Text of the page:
For example: The centrifuges already functioning in the Fordo underground plant near Qom must not be expanded; research on nuclear weapons and the construction of models discontinued; and the transition of uranium enrichment from 3.5 percent grade to 20 percent halted.
But they would all remain in place.

Obama wants to hear Iranian rhetoric kinder to America

4. President Obama asked Erdogan to convey a personal message from him to the Iranian leader:
He was favorably impressed with the ayatollah’s comments in the New Year speech he broadcast live on state television Tuesday, March 20: “We do not have nuclear weapons and we will not build them,” said the ayatollah. “But in the face of aggression from enemies, whether from America or the Zionist regime, we will defend ourselves with attacks on the same level as our enemies attack us.”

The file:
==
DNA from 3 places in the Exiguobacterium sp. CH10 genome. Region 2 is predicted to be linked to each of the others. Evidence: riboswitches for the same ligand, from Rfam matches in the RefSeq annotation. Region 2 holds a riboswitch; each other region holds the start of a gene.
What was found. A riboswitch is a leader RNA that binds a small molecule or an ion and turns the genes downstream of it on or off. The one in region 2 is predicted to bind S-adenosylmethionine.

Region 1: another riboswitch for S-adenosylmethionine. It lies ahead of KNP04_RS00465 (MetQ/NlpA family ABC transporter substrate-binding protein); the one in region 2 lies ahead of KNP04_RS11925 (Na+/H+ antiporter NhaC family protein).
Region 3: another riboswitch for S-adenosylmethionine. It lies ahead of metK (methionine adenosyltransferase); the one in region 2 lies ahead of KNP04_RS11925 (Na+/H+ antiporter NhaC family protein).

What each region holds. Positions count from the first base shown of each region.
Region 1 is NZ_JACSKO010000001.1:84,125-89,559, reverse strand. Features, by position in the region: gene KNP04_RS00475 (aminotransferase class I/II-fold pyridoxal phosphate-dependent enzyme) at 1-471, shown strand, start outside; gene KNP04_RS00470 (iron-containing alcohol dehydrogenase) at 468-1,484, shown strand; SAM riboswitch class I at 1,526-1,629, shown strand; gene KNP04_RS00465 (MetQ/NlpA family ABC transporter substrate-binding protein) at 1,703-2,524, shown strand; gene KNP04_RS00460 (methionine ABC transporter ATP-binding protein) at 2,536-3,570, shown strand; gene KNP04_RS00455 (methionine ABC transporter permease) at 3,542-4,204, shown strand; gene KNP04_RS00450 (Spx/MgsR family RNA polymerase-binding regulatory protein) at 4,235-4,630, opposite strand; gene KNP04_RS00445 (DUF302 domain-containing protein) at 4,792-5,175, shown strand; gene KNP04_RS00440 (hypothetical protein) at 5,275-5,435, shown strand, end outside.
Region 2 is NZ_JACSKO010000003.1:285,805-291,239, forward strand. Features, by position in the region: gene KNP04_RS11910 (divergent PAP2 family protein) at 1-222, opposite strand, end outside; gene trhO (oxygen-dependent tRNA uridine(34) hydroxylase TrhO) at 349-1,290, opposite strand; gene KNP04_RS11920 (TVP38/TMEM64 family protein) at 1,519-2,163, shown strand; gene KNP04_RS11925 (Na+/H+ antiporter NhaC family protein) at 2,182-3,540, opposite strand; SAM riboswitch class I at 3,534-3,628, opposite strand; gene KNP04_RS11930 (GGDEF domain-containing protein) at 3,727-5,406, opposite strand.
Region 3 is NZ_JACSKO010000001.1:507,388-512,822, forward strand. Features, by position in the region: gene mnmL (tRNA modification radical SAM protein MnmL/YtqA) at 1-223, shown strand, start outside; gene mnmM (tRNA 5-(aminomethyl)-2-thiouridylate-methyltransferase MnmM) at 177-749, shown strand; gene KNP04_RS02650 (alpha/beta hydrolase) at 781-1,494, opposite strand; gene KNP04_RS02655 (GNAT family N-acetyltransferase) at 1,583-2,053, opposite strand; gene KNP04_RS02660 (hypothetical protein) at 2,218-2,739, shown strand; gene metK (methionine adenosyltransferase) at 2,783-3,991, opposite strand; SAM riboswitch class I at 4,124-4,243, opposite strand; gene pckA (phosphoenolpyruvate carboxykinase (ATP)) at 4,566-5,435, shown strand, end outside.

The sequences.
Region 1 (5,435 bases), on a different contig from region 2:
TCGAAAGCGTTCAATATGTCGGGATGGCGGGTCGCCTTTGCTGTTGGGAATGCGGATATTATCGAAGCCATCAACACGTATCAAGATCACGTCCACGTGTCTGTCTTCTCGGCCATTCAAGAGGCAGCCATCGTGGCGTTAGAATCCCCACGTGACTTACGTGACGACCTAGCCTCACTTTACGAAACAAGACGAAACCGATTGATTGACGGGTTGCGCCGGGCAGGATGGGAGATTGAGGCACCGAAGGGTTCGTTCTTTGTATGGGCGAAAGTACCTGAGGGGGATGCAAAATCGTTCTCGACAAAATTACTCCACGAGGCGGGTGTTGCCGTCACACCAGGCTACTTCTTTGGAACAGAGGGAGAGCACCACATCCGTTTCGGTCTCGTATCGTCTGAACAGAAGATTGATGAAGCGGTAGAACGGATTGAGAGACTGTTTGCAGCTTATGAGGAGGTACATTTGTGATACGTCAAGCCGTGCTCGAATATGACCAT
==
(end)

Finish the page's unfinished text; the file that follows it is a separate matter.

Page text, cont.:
Obama also sent a reply to another Khamenei remark. Addressing thousands of pilgrims gathered at the Imam Reza Shrine in Mashhad, the Supreme Leader said: “The Americans are making a grave mistake if they think that by making threats they will destroy the Iranian nation.”
To this, the US President answered that neither he nor America entertained any such intention.
5. Tehran must change the hostile anti-US tone of is speeches and publications and stop calling America an enemy and the Great Satan. In place of antipathy, Obama would deeply appreciate a series of helpful comments coming from Iranian leaders and news reports out of Tehran, especially if they highlighted an improved Islamic Republican attitude towards the United States as a result of his administration’s polices.
Erdogan was asked to hold up as an example of the sort of remark Obama had in mind the words of praise Khamenei offered President Obama on March 8, “for promoting diplomacy rather than war” as a solution to Tehran’s nuclear ambition.
More of this sort of rhetoric would be welcome, the Turkish prime minister was directed to inform Tehran.